TONY & ANDY: Piers makes his forecasts weeks and months ahead. For comparison GFS yesterday morning were predicting for Halloween,a sharp polar maritime outbreak with temps on the higher Scottish peaks down to -5C, By evening time this had switched to mild/warm southerlies--the diametric opposite in about 12hours
On 16 Oct 2019, Paddy, Aberdeen South, sub, 130m elevation wrote:
8˚C at 7.30, light SW’ly wind, damp but no rain until midday and then drizzle of varying intensity throughout the afternoon, max temp 13˚, drier towards evening, beautiful sunset as the cloud cover moved eastwards and the wind had changed into the NW, 7˚ at 9pm. == Tony postie, I understand your disappointment, I’ve been in a similar situation with family & friends, so now I keep quiet and just watch developments; as I always say, sometimes the predicted pattern shifts 100 miles east or west and then it seems all wrong, we’re dealing with a complex system that not many of us really understand. However, Piers sticks his neck out, which is why I support him, and is one of the few lone voices calling the climate change emperor naked against the herd of bleating repeater sheep who see that emperor in resplendent garments.
On 16 Oct 2019, Tony ex sub wrote:
Rhys ,I had read about the bad weather in the east and north of europe so I.guess all is not lost ....I just feel our island will always be a maybe maybe not bad winter ....even now nothing untoward in uk .....thx for your reply as well ...I tempted to rejoin but the last 2 winters I was a member were for my area very poor and as I was promoting the site at work ...I'm a postie ...i got a lot of egg on my face ....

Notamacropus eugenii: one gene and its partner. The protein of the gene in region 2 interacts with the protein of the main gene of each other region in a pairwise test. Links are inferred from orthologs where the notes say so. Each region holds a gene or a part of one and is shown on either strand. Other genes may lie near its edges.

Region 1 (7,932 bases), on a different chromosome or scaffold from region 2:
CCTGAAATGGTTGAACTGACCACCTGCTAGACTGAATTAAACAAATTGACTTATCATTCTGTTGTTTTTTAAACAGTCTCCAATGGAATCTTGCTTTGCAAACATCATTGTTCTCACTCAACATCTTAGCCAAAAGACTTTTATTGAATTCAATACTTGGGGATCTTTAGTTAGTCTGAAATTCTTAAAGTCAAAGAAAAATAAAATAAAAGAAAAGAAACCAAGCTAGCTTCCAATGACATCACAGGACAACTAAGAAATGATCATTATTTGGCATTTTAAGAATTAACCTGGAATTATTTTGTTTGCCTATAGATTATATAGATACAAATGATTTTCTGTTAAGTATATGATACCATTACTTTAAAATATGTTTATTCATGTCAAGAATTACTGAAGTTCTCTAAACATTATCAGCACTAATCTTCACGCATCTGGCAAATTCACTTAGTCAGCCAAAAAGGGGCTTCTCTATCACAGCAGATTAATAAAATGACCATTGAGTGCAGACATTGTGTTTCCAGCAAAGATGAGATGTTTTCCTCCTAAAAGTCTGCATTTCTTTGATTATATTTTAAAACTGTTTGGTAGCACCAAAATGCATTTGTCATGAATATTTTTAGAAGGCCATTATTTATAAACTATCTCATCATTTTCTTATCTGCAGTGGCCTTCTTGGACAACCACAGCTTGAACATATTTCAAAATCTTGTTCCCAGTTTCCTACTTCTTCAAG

On 16 Oct 2019, Lorraine L NZ wrote:
@ Rhys Jagger - What about Rouge d'hiver lettuce, it is very cold tolerant?
On 15 Oct 2019, Andy B 45D wrote:
I see your snow forecasts are going a little haywire this month after a very good forecast last month, I hope this doesn't follow last years poor record for snow 112 mm of rain here so far this month
On 15 Oct 2019, Paddy, Aberdeen South, sub, 130m elevation wrote:
6˚C at 7.30, foggy & very damp with variable light breeze from E’ly & N’ly direction, off & on drizzle from late morning, max temp 12˚, occasional glimpses of the sun, 8˚ at 9.30pm. == Rhys, I have also grown Valdor in the past, if I’m not mistaken it is originally a French variety called Val d’Orge; Winter Density and Winter Gem are also quite nice, they are cos varieties, welcome in early spring when grown in a tunnel.
On 15 Oct 2019, Rhys Jaggar wrote:
Tony, there have been plenty of extremes in Russia this year going under-reported in the West. Very cold spells in summer and a very cold snap end September/early October. It is hard to judge the reality of how extreme weather balances out when western reporting is so biased toward western locations. Typhoon Hagibis being so strong and so late does suggest plenty of oceanic heat remaining in the tropics though. There have already been two significant snow events in the European mountains this autumn, and still six weeks to go before the average date for lasting snow at 12-1500m altitude. There is currently more snow than normal in Scandinavia, SE Siberia, western China and western Canada.